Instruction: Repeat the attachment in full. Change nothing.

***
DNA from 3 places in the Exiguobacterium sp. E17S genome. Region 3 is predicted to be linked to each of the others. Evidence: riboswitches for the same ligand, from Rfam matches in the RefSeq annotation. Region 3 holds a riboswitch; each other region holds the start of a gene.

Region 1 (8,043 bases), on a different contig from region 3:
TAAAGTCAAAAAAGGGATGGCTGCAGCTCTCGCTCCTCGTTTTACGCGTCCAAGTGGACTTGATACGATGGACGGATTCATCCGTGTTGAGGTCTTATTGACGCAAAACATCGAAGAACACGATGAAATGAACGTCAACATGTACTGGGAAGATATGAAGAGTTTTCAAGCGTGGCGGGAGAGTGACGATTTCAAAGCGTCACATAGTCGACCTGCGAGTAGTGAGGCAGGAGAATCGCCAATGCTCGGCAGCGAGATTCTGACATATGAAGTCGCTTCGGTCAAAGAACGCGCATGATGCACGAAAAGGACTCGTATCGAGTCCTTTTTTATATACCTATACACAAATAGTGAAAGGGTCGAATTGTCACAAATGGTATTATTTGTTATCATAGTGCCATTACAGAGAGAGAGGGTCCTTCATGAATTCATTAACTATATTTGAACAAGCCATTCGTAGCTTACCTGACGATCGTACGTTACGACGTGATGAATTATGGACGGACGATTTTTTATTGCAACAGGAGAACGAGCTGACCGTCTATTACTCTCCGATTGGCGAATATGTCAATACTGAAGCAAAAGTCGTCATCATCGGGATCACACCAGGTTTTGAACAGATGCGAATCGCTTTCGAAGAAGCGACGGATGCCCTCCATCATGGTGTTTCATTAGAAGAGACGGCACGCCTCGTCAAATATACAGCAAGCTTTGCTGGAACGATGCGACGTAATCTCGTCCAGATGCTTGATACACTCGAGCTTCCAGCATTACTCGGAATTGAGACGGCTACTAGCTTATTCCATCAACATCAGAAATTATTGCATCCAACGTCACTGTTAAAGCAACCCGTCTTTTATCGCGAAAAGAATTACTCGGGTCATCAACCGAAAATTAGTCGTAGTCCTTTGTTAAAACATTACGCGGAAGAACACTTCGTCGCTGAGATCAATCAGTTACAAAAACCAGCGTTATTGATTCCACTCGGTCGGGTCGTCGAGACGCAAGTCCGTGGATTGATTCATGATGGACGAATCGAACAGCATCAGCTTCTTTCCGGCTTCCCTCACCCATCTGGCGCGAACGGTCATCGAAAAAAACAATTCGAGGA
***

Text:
DNA from 3 places in the Exiguobacterium sp. E17S genome. Region 3 is predicted to be linked to each of the others. Evidence: riboswitches for the same ligand, from Rfam matches in the RefSeq annotation. Region 3 holds a riboswitch; each other region holds the start of a gene.

Region 1 (8,043 bases), on a different contig from region 3:
TAAAGTCAAAAAAGGGATGGCTGCAGCTCTCGCTCCTCGTTTTACGCGTCCAAGTGGACTTGATACGATGGACGGATTCATCCGTGTTGAGGTCTTATTGACGCAAAACATCGAAGAACACGATGAAATGAACGTCAACATGTACTGGGAAGATATGAAGAGTTTTCAAGCGTGGCGGGAGAGTGACGATTTCAAAGCGTCACATAGTCGACCTGCGAGTAGTGAGGCAGGAGAATCGCCAATGCTCGGCAGCGAGATTCTGACATATGAAGTCGCTTCGGTCAAAGAACGCGCATGATGCACGAAAAGGACTCGTATCGAGTCCTTTTTTATATACCTATACACAAATAGTGAAAGGGTCGAATTGTCACAAATGGTATTATTTGTTATCATAGTGCCATTACAGAGAGAGAGGGTCCTTCATGAATTCATTAACTATATTTGAACAAGCCATTCGTAGCTTACCTGACGATCGTACGTTACGACGTGATGAATTATGGACGGACGATTTTTTATTGCAACAGGAGAACGAGCTGACCGTCTATTACTCTCCGATTGGCGAATATGTCAATACTGAAGCAAAAGTCGTCATCATCGGGATCACACCAGGTTTTGAACAGATGCGAATCGCTTTCGAAGAAGCGACGGATGCCCTCCATCATGGTGTTTCATTAGAAGAGACGGCACGCCTCGTCAAATATACAGCAAGCTTTGCTGGAACGATGCGACGTAATCTCGTCCAGATGCTTGATACACTCGAGCTTCCAGCATTACTCGGAATTGAGACGGCTACTAGCTTATTCCATCAACATCAGAAATTATTGCATCCAACGTCACTGTTAAAGCAACCCGTCTTTTATCGCGAAAAGAATTACTCGGGTCATCAACCGAAAATTAGTCGTAGTCCTTTGTTAAAACATTACGCGGAAGAACACTTCGTCGCTGAGATCAATCAGTTACAAAAACCAGCGTTATTGATTCCACTCGGTCGGGTCGTCGAGACGCAAGTCCGTGGATTGATTCATGATGGACGAATCGAACAGCATCAGCTTCTTTCCGGCTTCCCTCACCCATCTGGCGCGAACGGTCATCGAAAAAAACAATTCGAGGA